As the SEO results return their own website as the picture source, the Registry allows them to be an orphaned work and they become licenced to API. API then starts using and selling your images.

The nastier case
So what if API decided to get really nasty with their big team of lawyers. You present a risk to their company, one they can sweep out of the way effectively, so why not.
One day you go to Duckfacebook and find all your pictures have been deleted due to copyright infringement. You file a complaint but find that as these are orphaned works and have been registered to API, you now have a lengthy court battle to prove the images are originally yours. You have a backup, you have them on memory card, but they're all digital. It would be fairly easy for their lawyers to persuade a judge that you downloaded the pictures illegally and altered the metadata to look like your own. At this point, you may now be open to a counter-claim.

Although you can consider all this a fringe case, it has the possibility of ocurring and this is what is worrying a couple of the photographers I knew at University. We/You may call it far-fetched, but they're truly concerned by it.

correct, and if API are really nasty, they not just strip your metadata but insert their own, then register it as their copyrighted work and sue you for infringing their copyright.

I've dealt with some theft of my work in the past, and even just going after infringers is hard and expensive. Add this dimension of the infringer being able to claim ownership of your work simply by stripping it of your metadata and then claiming it to be orphaned, and it becomes impossible unless you have very deep pockets and systems to register every single image, document, and indeed anything else that you upload anywhere with IP agencies in the UK (and no doubt soonish every other country, such laws tend to spread like wildfire), each of which registrations carries its fees (even if maybe only the cost of posting copies of the work to the agency in print or digital form).

correct, and if API are really nasty, they not just strip your metadata but insert their own, then register it as their copyrighted work and sue you for infringing their copyright.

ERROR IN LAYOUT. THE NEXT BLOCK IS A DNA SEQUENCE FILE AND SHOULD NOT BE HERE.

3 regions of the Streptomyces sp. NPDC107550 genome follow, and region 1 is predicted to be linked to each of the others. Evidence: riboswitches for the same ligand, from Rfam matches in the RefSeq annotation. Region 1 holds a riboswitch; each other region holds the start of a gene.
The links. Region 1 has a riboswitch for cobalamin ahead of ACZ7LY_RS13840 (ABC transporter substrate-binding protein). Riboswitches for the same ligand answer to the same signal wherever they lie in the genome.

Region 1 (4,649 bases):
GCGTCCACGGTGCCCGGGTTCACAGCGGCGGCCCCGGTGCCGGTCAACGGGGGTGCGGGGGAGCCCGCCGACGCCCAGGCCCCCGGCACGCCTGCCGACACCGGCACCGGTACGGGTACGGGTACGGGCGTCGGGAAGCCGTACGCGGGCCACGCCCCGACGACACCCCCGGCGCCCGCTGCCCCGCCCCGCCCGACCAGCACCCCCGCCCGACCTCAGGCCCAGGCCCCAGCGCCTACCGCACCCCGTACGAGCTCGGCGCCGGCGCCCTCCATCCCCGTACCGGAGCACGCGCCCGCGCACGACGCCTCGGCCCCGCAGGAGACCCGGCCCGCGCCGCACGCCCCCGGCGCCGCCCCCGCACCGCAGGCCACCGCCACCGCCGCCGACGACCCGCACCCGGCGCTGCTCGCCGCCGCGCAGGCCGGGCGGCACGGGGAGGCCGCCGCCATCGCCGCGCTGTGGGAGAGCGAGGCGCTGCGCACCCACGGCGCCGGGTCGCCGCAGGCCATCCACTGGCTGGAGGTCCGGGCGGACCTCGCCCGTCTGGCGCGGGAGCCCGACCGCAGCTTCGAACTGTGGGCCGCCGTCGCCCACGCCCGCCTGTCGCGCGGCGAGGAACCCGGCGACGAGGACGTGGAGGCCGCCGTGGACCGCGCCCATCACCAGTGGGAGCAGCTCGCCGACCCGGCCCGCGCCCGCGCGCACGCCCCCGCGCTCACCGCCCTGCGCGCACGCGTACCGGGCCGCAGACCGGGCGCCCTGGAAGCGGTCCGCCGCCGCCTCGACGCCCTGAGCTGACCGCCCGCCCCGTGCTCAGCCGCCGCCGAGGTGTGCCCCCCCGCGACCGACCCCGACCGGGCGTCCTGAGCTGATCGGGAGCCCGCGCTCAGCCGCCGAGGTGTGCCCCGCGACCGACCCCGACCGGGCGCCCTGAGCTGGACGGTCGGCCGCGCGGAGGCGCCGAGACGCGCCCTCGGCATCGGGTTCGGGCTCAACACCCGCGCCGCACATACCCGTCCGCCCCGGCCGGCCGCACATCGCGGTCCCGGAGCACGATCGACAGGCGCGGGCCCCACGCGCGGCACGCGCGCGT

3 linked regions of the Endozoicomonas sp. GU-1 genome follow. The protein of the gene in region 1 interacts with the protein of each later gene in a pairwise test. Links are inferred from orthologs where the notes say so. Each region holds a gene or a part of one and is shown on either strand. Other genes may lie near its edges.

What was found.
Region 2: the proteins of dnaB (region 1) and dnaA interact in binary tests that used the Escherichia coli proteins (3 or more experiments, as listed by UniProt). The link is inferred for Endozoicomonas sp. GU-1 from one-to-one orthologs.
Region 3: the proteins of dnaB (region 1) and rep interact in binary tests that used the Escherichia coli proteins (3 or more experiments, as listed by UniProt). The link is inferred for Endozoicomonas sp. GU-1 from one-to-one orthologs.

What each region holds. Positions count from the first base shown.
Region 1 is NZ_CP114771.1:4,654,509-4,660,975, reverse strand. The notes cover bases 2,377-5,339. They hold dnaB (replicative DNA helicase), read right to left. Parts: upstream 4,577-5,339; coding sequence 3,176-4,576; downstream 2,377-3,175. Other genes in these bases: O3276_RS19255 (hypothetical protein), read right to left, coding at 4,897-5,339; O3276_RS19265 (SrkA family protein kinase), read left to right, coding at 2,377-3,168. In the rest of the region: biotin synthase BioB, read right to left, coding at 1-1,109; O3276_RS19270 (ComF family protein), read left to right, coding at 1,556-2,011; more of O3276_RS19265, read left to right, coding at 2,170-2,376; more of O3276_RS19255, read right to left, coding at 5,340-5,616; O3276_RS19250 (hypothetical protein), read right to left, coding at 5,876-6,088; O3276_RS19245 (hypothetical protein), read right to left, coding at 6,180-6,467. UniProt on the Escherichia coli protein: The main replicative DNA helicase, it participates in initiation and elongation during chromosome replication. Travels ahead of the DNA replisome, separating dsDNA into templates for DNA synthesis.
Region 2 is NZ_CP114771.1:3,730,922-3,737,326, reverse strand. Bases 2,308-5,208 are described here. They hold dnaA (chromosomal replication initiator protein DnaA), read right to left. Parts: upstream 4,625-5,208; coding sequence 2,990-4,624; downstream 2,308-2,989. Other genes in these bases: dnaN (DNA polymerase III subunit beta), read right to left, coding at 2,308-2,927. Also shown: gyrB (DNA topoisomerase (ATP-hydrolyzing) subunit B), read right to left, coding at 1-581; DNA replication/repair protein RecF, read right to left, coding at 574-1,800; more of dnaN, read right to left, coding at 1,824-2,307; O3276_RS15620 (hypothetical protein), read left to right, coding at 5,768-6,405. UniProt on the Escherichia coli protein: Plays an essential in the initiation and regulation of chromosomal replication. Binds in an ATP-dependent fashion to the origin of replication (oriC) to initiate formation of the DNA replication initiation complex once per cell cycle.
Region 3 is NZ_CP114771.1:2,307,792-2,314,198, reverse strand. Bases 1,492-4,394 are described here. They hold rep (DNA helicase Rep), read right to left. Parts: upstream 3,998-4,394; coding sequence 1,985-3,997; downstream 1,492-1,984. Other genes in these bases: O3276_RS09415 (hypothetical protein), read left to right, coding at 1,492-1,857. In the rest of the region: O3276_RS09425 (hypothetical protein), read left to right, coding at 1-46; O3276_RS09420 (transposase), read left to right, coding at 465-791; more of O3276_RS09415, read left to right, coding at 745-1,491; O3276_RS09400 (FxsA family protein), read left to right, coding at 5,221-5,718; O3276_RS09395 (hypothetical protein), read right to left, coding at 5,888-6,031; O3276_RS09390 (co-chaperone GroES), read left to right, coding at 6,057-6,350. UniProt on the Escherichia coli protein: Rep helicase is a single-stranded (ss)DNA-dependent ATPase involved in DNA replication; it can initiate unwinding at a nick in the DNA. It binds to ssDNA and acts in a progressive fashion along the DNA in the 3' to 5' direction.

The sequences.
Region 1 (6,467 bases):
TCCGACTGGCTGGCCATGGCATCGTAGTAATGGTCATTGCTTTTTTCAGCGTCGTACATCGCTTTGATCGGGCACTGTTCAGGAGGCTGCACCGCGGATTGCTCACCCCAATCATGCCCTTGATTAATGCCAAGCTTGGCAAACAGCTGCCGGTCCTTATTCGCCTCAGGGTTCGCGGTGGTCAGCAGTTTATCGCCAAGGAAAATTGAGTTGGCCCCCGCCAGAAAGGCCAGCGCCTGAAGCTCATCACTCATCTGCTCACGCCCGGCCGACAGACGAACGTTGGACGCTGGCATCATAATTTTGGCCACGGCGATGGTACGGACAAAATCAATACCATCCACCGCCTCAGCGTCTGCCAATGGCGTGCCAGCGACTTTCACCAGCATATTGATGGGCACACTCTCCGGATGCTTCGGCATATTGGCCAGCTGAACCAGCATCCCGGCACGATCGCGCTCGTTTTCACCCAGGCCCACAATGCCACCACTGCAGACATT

This is already against the law and this new law will not change that. This is an issue of increasing enforcement which I whole heartly agree with.

One day you go to Duckfacebook and find all your pictures have been deleted due to copyright infringement. You file a complaint but find that as these are orphaned works and have been registered to API. You now have a lengthy court battle to prove the images are originally yours.

Registering them as orphaned does not give API the ownership of the work. So there should be minimal if any court battle since API has no claim the images are theirs, in fact by registering them as orphaned they are admitting the images are not theirs but they do not know who the owner is.

Registering them as orphaned does not give API the ownership of the work.

effectively it does, as it gives them sole unlimited usage rights to the work, and strips its former owners of any such rights.
It thus is no longer an orphaned work, iow a work without an owner, but the person registering it becomes the owner, albeit for a more limited time than the original copyright would have granted the creator.

The nastier case

Actually, the new law makes things better in this particular example. Before the law, the company had the following options:

1) Not use your works, i.e., find something else to put in their marketing material.